3 ideal free agent destinations for Kendrick Nunn
The Miami Heat have a lot of crucial decisions to make over the next week, one of them deciding whether to re-sign guard Kendrick Nunn. With Nunn and Duncan Robinson being restricted free agents and the team being on the hunt for a permanent point guard solution, it’s reasonable to think a core piece of the last two years will depart Miami this offseason.
Nunn is a scorer. Across his two seasons with the Heat, he averaged a combined 15.0 points and three assists per game while shooting 45.8 percent from the field and 36.4 percent from beyond the arc as a primary starter.
Nunn is a plausible shooter who’s adept at creating his own shot and scoring off the dribble. He’s one of the more intriguing free agents this offseason, as he can be an embedded aspect of an up-and-coming team and is likely to receive an eight figure payday.
Here are three ideal free agent destinations for Kendrick Nunn
3) New Orleans Pelicans
With Eric Bledsoe traded and free agent Lonzo Ball likely a goner, the Pelicans could use another backcourt player. Kendrick Nunn is an enticing option for first-year head coach Willie Green.
New Orleans’ frontcourt is formidable. With the likes of Zion Williamson, Brandon Ingram and Jonas Valanciunas present, the Pelicans’ focus should be on getting the proper guards present to complement their stacked frontcourt. Nunn offers the Pelicans an efficient shooter and capable scorer who can get the ducks in a row.
With Williamson and Ingram scoring in a multitude of ways, Nunn wouldn’t be the focal point of defensive attention. He’d have plenty of clean looks from the perimeter and a handful of viable options in pick-and-roll and/or traditional halfcourt sets to get the ball to for an easy bucket. Nunn could be the missing link for the Pelicans and provide young guards like Kira Lewis Jr. and Nickeil Alexander-Walker more time to develop.
On the other hand, the Pelicans may prefer to spend their coin on a veteran guard or outside shooters. Furthermore, Lewis and Alexander-Walker should have bright futures, and the addition of a fellow youngster could hinder their chances of being NOLA’s backcourt of the future.
2) New York Knicks
The Knicks need backcourt scoring, and Kendrick Nunn would provide them with that precise skill set.
Nunn can score in isolation, get scrappy buckets off the dribble and drain outside jump shots. His youth (Nunn turns 26 on August 3) and offensive versatility would do the trick for head coach Tom Thibodeau’s offense. The Knicks need another scorer and someone who can run their offense, getting everyone else the ball in their hotspots. With Miami, Nunn’s role has been somewhat all over the place.
In New York, Nunn would be bringing the ball up the floor, creating opportunities for Julius Randle and RJ Barrett. Nunn could also benefit from the attention Randle and Barrett attract in the form of open jump shots from the perimeter. He’d be their lead ball-handler and is a player who fits the Knicks’ timeline, as Randle, 26, is the team’s oldest player. The Knicks can sign Nunn and still have the cap room to add an upgrade at small forward (Kelly Oubre Jr. or Evan Fournier?) and shooters to spread the floor.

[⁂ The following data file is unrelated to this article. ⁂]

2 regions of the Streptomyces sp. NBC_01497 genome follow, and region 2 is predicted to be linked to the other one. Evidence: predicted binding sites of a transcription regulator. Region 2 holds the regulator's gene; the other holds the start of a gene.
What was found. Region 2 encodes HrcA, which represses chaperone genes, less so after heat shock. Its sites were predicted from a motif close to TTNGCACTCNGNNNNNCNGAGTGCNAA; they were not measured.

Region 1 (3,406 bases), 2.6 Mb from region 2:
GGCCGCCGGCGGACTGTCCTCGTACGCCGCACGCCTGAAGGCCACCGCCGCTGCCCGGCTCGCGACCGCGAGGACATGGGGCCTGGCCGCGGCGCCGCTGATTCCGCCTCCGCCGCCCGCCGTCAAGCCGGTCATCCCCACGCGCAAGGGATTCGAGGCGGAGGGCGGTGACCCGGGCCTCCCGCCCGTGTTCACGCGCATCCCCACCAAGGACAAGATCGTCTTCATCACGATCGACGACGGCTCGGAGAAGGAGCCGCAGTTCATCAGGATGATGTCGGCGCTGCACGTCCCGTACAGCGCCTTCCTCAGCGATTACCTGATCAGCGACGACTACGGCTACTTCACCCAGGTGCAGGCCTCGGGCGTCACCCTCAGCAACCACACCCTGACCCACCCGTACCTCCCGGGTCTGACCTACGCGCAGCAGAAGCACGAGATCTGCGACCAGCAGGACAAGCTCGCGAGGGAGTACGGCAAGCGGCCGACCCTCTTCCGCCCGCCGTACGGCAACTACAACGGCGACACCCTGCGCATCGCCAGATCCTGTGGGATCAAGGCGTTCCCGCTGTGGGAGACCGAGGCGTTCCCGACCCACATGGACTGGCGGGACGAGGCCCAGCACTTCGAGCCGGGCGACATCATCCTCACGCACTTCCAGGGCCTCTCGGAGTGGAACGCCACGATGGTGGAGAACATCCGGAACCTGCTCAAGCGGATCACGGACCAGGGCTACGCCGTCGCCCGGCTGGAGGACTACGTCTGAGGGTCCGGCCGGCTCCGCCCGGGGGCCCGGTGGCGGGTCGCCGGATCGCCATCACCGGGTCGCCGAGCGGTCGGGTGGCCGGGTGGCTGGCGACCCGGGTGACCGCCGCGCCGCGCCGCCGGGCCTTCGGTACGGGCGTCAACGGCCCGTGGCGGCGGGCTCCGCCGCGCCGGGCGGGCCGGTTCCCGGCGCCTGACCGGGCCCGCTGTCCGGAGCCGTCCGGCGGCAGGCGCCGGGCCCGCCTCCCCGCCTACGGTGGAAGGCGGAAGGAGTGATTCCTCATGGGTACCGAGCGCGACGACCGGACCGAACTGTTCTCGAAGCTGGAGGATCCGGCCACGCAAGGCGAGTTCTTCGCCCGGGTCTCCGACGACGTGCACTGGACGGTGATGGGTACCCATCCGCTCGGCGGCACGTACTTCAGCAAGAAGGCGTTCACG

Investing in a player who’s still just two years into his NBA career could pay dividends, as there’s potentially room for Nunn to grow more productive and impactful. All that said, what could halt a Nunn-Knicks marriage is the team feeling Nunn is more of a combo guard than a true point guard and them already having a couple of young guards in Immanuel Quickley and Miles McBride.
1) Toronto Raptors
The Raptors have a void in their backcourt, and Kendrick Nunn could fill that vacancy.
Kyle Lowry’s days in Toronto are likely numbered, and head coach Nick Nurse has an abruptly promising, young core. Rookie Scottie Barnes joins a rotation that includes homegrown products like Pascal Siakam, Fred VanVleet, OG Anunoby and Chris Boucher. Speaking of VanVleet, he and Nunn would be an enticing backcourt pairing. The two guards are each respectable shooters who can find their teammates, are roughly the same age and were each undrafted.
One might argue that both Nunn and VanVleet aren’t true point guards. At the same time, their combined skill sets make for a savvy backcourt. They’d provide outside shooting and a pair of players who have improved in every passing year to co-run the Raptors’ offense. It’s also possible that the Raptors find a way to re-sign Gary Trent Jr. this offseason, which would further cement a deep-rooted and well-rounded Raptors’ core.
With the veterans gradually leaving the building, the Raptors should spend their money on youth and take chances on players with upside. Nunn is right up their wheelhouse and should be a seamless fit in their rotation. It’s feasible to think this bunch can get back in the Eastern Conference mix next season.